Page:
Friday, April 21, 2006

• In ancient Japan it was believed that life dwelled in all things and that everything in nature was of divine origin. It was strongly accepted among the Japanese that creatures with supernatural powers coexisted with humans. Most of us in the West are familiar with the giant monsters, daikaijuu, from the Godzilla movies; but there are hundreds of traditional yokai in Japanese folklore. Yokai, monstrous spirits, is a general category to fit all of the various forms of these creatures into.

The influence of the Shinto religion may be one reason for so many supernatural spirits in Japanese culture. Shinto is an ancient animistic religion; and it is easier to accept a sprit's existence if a more human form is given to it. Yokai come in many styles and shapes, from the comical looking umbrella ghost, kasa obake, to a more malicious creature like a kappa, the only thing these river spirits like to eat better than children are cucumbers. There is a wall that appears unexpectedly present a barrier, a flying piece of white cloth, ittan momen, and many many more.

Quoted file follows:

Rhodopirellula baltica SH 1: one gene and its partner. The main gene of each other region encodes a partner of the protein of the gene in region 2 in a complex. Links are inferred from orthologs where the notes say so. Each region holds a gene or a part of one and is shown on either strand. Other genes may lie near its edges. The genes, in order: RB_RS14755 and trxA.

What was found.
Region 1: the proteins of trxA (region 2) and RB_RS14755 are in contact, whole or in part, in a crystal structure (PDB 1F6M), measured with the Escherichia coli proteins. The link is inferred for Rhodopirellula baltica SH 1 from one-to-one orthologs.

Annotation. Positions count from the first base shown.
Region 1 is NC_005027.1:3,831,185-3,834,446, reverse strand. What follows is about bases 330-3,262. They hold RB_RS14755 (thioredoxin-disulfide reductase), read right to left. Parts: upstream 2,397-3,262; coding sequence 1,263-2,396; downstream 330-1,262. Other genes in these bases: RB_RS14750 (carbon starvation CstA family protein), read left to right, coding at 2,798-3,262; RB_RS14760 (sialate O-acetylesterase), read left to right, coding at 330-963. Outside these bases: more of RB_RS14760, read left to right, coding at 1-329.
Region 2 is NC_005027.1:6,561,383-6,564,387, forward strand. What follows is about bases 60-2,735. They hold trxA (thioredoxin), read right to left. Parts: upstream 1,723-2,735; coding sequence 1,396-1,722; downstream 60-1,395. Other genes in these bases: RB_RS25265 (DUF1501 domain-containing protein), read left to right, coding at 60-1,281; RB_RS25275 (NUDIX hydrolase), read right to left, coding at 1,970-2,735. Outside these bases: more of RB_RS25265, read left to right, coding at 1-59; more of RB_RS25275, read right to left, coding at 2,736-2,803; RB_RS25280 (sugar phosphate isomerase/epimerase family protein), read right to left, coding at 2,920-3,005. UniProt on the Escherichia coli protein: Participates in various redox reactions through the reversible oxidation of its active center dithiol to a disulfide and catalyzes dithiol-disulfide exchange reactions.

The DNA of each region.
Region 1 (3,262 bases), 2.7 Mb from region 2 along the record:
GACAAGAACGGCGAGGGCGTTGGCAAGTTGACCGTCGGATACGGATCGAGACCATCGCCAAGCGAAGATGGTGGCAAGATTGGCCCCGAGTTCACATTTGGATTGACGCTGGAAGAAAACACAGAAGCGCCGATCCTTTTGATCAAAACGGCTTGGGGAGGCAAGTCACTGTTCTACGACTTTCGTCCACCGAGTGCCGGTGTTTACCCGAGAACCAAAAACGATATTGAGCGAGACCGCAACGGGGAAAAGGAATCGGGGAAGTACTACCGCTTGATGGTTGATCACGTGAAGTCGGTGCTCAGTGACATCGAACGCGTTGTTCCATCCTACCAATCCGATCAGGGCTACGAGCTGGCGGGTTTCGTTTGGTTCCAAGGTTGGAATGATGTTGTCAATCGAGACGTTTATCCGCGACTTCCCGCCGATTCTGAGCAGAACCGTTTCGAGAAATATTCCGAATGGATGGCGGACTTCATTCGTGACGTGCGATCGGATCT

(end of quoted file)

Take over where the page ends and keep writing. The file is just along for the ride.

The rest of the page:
During Japan’s Edo Period, 1603-1867, the belief in yokai was at its peak; but as the the Maji Period, 1867-1912, progressed, the increase in scientific thinking decreased the belief in the supernatural. The cartoonist Shigeru Mizuki created a manga, Gegege no Kitaro, in the 1960’s about a boy who had been born in a cemetery and was part demon. Kitaro worked to smooth out the coexistence between yokai and humans. These popular comic books, and later anime , reintroduced and popularized the traditional monsters.

No comments: